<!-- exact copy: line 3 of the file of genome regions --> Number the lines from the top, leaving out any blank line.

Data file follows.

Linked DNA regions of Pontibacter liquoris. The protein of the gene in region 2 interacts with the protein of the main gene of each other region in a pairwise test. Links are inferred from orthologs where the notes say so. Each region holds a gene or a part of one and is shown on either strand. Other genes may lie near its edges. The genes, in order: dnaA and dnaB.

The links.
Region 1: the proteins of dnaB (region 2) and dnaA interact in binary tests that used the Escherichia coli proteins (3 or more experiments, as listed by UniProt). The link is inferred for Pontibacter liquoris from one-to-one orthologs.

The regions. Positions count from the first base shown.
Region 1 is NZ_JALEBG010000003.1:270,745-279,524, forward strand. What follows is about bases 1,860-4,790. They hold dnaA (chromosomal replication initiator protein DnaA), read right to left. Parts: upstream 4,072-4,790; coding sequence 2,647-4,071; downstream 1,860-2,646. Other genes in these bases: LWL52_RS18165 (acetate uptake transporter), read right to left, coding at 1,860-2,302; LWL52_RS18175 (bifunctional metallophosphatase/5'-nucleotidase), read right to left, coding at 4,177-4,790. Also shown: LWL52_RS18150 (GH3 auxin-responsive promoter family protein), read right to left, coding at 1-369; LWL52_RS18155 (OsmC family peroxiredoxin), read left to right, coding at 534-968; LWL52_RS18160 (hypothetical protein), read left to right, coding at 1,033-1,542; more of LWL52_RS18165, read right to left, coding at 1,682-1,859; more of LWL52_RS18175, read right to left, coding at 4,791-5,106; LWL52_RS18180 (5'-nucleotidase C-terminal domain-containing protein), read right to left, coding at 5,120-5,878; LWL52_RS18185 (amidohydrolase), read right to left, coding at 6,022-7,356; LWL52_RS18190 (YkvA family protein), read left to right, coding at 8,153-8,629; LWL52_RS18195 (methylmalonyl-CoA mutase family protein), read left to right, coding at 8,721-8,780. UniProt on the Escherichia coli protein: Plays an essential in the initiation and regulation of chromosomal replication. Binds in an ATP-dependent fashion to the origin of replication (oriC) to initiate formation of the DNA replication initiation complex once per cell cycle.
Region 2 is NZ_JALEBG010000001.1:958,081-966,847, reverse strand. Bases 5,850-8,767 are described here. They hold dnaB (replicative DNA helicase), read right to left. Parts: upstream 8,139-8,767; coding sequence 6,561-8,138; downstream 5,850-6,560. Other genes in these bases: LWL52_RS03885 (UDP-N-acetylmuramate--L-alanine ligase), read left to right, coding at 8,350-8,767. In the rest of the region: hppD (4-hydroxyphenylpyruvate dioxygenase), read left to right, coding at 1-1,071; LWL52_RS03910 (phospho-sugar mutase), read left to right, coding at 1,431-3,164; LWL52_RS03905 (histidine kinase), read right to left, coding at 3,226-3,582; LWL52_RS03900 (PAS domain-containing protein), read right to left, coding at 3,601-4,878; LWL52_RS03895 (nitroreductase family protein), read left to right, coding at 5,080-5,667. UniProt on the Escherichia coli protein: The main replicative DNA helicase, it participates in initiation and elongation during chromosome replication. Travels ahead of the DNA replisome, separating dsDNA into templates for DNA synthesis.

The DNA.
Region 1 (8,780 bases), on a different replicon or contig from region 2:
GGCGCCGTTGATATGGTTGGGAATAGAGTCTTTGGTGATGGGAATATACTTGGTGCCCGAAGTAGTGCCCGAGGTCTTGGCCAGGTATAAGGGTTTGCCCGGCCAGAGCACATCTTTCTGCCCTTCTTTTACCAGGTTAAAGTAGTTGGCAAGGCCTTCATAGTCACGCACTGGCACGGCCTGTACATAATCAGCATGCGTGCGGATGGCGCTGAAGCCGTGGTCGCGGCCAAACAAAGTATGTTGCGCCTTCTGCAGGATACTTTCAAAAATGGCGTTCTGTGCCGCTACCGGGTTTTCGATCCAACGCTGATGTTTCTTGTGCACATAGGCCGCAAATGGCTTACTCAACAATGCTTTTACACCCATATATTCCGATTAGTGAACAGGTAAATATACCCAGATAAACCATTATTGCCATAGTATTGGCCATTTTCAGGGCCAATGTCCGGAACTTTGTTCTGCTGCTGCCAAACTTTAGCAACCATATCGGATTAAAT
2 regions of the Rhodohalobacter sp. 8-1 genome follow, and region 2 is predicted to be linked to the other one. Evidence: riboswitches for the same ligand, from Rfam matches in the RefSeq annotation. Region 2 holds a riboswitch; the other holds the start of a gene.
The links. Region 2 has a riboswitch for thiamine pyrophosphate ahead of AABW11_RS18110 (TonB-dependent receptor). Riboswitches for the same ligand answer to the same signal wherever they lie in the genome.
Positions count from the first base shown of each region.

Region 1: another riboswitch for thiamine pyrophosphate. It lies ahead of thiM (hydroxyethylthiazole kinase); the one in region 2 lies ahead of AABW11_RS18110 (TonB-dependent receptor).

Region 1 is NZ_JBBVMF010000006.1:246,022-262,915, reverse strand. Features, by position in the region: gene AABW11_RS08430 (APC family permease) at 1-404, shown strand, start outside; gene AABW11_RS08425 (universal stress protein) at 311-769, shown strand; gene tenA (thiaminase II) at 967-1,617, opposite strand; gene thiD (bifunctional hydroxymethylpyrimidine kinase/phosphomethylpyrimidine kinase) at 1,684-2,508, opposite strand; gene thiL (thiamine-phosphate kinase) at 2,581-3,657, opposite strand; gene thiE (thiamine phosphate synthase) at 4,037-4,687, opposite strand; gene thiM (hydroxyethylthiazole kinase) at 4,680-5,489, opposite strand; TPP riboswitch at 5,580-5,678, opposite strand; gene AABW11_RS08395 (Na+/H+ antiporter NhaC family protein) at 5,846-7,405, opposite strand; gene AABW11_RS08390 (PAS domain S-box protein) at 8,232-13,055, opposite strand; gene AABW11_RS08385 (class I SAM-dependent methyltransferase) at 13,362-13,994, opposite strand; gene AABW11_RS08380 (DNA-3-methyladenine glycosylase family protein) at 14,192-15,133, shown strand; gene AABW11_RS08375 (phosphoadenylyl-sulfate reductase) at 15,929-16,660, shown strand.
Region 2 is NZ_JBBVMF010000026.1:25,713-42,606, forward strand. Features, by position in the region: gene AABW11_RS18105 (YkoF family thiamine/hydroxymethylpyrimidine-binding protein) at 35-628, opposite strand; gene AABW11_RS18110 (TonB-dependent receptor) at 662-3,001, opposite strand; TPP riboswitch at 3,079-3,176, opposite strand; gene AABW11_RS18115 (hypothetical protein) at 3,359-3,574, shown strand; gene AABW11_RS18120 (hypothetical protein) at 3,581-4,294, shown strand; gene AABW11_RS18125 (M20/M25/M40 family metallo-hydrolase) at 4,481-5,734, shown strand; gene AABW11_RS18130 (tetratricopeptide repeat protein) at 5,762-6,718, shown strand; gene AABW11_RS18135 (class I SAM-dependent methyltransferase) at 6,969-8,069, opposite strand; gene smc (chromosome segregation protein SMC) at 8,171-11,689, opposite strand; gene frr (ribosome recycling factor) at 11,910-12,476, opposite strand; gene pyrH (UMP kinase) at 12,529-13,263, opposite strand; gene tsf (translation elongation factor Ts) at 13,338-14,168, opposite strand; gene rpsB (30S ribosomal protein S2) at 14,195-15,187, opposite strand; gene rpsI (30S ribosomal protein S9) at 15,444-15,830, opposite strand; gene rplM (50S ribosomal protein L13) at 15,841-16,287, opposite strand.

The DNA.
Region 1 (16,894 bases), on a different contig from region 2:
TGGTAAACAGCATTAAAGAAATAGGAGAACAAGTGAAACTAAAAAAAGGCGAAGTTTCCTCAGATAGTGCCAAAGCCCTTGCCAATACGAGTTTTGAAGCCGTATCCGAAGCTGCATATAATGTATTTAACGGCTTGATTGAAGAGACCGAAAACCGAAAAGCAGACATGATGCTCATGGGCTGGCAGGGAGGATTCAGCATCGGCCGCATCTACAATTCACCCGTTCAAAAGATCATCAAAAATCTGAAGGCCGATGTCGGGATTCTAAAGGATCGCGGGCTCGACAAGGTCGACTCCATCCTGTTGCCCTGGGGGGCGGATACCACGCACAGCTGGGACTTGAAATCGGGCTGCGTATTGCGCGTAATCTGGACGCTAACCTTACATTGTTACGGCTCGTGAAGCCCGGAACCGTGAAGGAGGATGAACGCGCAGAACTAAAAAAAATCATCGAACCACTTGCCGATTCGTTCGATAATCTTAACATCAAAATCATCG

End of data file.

Region 1: the proteins of dnaB (region 2) and dnaA interact in binary tests that used the Escherichia coli proteins (3 or more experiments, as listed by UniProt). The link is inferred for Pontibacter liquoris from one-to-one orthologs.